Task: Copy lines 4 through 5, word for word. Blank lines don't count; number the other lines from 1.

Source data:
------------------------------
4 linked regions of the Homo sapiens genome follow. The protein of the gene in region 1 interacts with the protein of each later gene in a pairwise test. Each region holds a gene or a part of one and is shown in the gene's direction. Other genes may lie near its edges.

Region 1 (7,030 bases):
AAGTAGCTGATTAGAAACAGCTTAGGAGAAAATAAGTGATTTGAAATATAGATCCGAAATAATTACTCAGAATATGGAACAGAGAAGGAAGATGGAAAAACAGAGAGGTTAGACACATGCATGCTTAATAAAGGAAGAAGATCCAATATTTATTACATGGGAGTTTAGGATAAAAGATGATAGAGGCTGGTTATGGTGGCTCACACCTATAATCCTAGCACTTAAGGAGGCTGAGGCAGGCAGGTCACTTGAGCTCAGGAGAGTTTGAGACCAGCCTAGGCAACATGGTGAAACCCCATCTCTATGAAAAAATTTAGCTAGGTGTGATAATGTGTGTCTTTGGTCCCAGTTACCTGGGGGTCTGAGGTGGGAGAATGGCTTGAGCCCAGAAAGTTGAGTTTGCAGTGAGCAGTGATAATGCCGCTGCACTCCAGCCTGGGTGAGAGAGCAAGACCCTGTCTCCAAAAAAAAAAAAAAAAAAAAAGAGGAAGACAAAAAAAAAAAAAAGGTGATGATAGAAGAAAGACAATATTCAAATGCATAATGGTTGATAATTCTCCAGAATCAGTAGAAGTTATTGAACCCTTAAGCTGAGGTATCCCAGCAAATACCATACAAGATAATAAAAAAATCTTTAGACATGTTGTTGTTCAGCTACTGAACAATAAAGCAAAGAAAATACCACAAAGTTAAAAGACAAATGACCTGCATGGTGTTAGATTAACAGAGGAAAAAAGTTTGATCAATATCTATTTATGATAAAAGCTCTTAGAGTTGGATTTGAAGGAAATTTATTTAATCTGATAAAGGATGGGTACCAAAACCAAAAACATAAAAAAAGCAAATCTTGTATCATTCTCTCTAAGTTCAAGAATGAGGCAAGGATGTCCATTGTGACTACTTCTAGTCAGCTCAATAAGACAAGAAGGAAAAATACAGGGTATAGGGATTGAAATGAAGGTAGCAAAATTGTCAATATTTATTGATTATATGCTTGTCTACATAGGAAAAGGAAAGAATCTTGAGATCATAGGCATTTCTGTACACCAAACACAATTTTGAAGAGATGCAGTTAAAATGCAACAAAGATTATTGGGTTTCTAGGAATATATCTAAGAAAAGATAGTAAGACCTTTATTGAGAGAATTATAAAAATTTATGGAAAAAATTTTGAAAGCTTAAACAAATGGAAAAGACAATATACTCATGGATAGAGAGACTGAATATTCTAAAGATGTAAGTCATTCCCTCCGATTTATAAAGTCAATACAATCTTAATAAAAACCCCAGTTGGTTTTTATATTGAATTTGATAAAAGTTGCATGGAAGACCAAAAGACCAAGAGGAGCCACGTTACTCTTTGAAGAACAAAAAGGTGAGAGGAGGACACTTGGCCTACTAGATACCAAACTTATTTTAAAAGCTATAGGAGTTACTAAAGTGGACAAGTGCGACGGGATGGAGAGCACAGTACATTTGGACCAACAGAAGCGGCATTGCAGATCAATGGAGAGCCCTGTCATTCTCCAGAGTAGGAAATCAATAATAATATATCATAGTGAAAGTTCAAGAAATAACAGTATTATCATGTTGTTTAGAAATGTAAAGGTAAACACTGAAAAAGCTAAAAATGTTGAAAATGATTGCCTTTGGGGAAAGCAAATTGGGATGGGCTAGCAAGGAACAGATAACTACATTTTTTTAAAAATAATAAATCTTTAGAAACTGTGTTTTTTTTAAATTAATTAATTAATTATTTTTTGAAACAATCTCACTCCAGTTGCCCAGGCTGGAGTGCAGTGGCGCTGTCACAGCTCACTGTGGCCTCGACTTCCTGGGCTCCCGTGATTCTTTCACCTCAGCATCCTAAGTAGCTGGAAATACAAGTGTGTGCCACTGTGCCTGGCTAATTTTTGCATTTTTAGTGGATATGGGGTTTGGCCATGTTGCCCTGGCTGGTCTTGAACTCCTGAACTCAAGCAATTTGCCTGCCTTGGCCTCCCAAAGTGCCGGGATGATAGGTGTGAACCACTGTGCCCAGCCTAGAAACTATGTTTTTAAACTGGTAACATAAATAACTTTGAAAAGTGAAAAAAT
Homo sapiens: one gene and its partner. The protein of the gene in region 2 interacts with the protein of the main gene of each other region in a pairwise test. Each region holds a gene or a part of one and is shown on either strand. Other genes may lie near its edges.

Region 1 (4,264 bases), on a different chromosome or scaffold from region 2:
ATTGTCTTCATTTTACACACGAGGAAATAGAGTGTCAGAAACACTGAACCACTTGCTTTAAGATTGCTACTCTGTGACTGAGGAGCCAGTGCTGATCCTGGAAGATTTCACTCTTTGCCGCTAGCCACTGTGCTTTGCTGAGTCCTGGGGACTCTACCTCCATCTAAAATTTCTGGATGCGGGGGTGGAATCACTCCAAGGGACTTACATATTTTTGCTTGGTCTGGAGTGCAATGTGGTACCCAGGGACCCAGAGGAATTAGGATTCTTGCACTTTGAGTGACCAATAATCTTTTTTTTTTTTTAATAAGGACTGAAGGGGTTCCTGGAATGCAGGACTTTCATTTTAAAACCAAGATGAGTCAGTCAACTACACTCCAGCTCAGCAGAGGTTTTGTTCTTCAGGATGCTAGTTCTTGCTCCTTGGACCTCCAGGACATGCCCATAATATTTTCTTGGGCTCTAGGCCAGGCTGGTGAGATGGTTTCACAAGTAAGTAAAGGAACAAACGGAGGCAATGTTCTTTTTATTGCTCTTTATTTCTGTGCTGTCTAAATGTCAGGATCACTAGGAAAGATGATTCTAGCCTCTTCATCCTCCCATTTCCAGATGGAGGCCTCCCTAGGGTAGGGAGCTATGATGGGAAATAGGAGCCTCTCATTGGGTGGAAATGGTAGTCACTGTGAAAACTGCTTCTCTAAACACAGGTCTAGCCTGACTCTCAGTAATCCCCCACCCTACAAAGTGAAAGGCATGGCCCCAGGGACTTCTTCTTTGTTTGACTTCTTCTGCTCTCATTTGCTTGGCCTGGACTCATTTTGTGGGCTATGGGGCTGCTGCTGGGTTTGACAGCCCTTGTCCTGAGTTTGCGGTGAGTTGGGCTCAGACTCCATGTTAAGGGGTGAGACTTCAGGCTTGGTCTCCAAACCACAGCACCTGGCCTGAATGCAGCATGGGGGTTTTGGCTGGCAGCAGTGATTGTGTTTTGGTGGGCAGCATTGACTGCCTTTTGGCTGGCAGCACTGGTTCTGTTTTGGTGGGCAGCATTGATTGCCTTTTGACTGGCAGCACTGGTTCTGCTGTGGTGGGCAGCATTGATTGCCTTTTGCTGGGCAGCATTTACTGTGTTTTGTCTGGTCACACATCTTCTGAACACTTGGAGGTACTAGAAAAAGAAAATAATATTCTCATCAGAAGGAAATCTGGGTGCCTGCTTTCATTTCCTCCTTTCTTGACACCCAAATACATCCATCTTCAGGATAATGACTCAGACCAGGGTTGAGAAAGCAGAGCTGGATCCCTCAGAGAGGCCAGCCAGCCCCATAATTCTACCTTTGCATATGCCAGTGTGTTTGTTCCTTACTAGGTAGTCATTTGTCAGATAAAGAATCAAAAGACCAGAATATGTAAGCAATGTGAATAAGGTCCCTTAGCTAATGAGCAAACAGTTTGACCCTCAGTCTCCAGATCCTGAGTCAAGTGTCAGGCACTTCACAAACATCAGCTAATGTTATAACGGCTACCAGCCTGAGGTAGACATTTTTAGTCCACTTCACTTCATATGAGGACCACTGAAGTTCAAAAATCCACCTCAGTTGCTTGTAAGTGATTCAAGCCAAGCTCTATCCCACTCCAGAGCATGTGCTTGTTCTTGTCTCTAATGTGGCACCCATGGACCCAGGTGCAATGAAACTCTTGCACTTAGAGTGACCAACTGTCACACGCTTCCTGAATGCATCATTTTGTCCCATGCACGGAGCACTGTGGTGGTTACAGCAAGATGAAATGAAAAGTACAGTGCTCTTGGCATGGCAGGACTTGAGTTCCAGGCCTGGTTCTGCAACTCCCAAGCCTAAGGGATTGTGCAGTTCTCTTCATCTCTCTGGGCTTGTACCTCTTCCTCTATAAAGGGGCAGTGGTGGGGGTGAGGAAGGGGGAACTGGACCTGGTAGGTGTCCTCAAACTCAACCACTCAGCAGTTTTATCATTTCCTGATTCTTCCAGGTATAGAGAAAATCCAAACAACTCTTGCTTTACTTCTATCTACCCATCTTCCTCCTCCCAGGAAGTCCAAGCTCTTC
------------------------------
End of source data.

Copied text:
Homo sapiens: one gene and its partner. The protein of the gene in region 2 interacts with the protein of the main gene of each other region in a pairwise test. Each region holds a gene or a part of one and is shown on either strand. Other genes may lie near its edges.

Region 1 (4,264 bases), on a different chromosome or scaffold from region 2: